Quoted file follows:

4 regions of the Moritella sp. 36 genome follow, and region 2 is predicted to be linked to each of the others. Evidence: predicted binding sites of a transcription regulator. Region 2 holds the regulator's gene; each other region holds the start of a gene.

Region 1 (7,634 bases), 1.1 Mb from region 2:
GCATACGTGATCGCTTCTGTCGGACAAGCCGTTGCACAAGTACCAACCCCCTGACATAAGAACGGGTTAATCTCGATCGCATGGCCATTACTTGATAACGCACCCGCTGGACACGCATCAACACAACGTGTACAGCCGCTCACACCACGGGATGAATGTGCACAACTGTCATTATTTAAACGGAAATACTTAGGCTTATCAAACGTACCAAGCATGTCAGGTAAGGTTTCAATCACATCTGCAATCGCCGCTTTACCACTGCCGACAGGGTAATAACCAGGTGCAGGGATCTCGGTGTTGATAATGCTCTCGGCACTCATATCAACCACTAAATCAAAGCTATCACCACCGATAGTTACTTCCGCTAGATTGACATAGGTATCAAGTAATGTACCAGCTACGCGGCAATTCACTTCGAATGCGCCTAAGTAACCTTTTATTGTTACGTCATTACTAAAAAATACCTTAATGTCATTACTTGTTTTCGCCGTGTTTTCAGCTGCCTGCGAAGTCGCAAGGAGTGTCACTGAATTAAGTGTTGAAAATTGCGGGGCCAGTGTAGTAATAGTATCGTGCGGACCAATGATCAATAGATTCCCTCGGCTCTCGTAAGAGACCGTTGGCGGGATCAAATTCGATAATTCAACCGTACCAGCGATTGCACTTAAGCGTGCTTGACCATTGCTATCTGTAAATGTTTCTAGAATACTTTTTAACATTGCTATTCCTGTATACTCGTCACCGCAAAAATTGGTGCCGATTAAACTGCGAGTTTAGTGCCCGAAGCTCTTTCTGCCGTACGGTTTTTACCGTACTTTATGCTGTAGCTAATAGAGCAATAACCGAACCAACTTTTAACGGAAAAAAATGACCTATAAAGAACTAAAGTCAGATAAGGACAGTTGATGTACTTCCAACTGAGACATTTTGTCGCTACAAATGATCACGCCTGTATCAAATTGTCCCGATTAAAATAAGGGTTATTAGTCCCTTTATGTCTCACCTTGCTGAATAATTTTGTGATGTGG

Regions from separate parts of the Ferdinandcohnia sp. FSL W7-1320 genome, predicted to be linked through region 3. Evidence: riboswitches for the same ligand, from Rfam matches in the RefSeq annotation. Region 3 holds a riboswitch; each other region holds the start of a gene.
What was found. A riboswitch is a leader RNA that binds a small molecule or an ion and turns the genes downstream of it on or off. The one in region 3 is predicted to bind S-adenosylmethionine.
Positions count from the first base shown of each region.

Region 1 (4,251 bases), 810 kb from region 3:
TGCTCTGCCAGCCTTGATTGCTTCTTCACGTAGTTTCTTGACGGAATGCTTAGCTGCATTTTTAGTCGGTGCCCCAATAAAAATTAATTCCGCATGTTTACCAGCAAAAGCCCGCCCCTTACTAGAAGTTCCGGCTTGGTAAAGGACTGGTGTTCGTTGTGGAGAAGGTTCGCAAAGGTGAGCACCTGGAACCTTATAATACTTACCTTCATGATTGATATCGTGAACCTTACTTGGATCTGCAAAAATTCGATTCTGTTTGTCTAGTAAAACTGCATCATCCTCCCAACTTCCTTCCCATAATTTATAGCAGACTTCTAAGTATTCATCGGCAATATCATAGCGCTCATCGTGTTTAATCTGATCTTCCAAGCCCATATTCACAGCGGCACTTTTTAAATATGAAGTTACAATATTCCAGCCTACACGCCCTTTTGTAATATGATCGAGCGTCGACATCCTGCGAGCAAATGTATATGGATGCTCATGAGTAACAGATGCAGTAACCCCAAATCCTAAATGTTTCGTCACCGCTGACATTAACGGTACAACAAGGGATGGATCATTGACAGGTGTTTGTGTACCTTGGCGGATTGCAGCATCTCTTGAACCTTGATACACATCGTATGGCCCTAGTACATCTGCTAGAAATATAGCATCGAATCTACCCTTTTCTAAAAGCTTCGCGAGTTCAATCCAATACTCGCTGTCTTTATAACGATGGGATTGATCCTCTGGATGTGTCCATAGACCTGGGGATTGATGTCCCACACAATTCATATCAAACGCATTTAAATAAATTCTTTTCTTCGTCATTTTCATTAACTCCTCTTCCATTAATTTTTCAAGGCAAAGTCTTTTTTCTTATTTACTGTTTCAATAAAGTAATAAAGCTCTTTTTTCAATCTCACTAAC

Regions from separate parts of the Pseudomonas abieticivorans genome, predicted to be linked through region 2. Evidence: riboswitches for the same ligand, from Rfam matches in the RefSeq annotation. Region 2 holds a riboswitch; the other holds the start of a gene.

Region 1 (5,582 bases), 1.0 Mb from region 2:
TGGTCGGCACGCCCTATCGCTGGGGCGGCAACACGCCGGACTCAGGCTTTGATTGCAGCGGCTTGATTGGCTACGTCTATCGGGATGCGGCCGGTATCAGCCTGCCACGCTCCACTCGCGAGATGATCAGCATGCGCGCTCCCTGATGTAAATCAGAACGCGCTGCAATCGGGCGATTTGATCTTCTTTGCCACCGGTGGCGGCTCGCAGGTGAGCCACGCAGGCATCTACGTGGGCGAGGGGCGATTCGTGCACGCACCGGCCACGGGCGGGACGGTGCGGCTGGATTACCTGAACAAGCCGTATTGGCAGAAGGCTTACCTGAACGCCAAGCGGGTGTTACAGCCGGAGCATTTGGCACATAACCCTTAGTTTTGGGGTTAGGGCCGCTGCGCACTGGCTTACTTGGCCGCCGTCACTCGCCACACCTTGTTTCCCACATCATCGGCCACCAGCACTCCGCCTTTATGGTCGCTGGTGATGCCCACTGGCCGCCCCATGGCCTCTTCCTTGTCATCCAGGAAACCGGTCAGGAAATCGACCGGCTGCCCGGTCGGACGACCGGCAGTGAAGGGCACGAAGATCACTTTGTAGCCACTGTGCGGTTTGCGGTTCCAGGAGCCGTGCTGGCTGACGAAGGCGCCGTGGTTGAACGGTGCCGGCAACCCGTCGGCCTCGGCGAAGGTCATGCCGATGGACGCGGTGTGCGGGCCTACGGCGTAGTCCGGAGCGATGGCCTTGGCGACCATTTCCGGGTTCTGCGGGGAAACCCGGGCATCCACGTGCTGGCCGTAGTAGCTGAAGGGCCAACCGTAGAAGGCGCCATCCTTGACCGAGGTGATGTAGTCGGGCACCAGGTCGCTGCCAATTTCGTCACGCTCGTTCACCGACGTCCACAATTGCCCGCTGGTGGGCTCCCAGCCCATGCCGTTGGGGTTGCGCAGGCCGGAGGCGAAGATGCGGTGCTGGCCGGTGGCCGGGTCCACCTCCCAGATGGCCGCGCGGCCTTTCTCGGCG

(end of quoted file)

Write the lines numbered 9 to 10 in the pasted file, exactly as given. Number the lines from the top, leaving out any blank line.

Regions from separate parts of the Pseudomonas abieticivorans genome, predicted to be linked through region 2. Evidence: riboswitches for the same ligand, from Rfam matches in the RefSeq annotation. Region 2 holds a riboswitch; the other holds the start of a gene.

Region 1 (5,582 bases), 1.0 Mb from region 2: